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Abu Jayed seeks inspiration from Mohammed Shami ahead of day/night Test
November 18, 2019 | 4:30 PM
by ICC
Abu Jayed of Bangladesh appeals during day two of the the 1st Test match between India and Bangladesh held at the Holkar Cricket Stadium, Indore on the 15th November 2019. - Deepak Malik / Sportzpics for BCCI
 
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Kolkata: Bangladesh fast bowler Abu Jayed said he took tips from India's Mohammed Shami after the first Test, and spoke about his preparation for the pink-ball Test, which will be played at Kolkata's Eden Gardens, starting Friday, 22 November.

Jayed's performance was one of the few bright spots for Bangladesh in the first Test in Indore, which they lost by an innings and 130 runs. The right-arm pacer picked up four wickets, including those of Virat Kohli and Cheteshwar Pujara, during India's innings of 493/6.

In a bid to improve even further, the 26-year-old sought advice from Mohammed Shami, who stood out as India's best bowler in the first Test, with returns of 3/27 and 4/31 from two innings.

"I spoke with [Mohammad] Shami bhai yesterday [Saturday]. There are some similarities between him and me since we both use the seam. I have seen him bowl a lot of times and I paid extra attention to how he was bowling. I have compared his height to mine to find out if he is taller than me or of equal height. Then I figured maybe I could bowl like him.”



Jayed had the in-form Rohit Sharma caught behind for six in the final session of the opening day in Indore, and followed it up with wickets of Cheteshwar Pujara and India captain Virat Kohli next morning to give his side some hope. He later removed Ajinkya Rahane for 86.

He could've even had Mayank Agarwal, who eventually went on to score an imperious 243, dismissed early on the second day but was denied as Imrul



Kayes dropped the catch in the slip cordon. Jayed, however, was pleased about dismissing Pujara and Kohli, whom he regards very highly.

"It's not frustrating; I don't bother about missed chances too much," he said of the dropped catch. "I believe it's part of cricket. I do accept that catches are supposed to be held on to but one can't change the past by thinking about it. If I keep thinking about the missed chances it will affect me adversely.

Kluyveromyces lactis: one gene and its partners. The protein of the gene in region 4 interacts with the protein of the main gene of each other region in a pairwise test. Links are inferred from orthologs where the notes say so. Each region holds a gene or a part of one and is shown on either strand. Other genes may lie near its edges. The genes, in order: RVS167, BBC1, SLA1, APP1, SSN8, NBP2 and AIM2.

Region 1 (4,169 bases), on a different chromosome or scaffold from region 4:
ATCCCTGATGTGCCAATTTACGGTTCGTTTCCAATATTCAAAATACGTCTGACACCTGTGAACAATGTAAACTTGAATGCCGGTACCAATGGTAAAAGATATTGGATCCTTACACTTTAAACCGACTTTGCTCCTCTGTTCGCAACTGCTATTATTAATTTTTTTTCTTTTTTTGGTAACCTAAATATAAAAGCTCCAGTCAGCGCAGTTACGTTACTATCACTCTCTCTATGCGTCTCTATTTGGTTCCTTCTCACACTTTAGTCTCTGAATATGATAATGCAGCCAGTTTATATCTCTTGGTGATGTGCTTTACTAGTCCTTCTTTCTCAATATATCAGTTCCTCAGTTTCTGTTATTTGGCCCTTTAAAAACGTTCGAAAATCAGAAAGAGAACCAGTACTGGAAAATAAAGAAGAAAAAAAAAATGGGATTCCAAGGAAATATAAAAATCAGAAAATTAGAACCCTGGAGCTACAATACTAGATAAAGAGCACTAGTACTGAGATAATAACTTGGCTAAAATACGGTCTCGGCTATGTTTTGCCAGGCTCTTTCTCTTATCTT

"That's why I try to create more chances at times like these because they might take those ones. For example, Saif took a great catch which dismissed Pujara, it is also a part of cricket. It was an amazing feeling to dismiss the two best batsmen of our times. Getting Virat Kohli's wicket was like a dream come true."

He further talked about his own preparations with the pink-ball, ahead of the day/night Test.

''My brother got me a pink ball from England some 8-10 months ago. That was the first time when I saw a pink ball in person. I did not have the opportunity to bowl with it but I did some seaming. I still have that ball at home. Our squad did have a practice session with the pink ball back at Dhaka but I was playing at NCL (National Cricket League) at that time."

"Today we have a practice session, after bowling with it I will understand the difference. I will discuss about our strategy [with the pink ball] with my coaches. As the ball is a new one, we also need to measure the amount of movement the ball gives off. I should also get a hold of the amount of swing that is on offer."

While Jayed operates at a respectable pace, he is more focussed on bowling the right areas – a method that is backed by Bangladesh bowling coach Charles Langveldt.

"Langveldt's bowling philosophy is that we should not get too bogged down because of our lack of pace. A lot of Indian pacers are doing really well with not much pace. Follow the line they are bowling at. Don't worry about the pace, just try to bowl at the right spots," he said.

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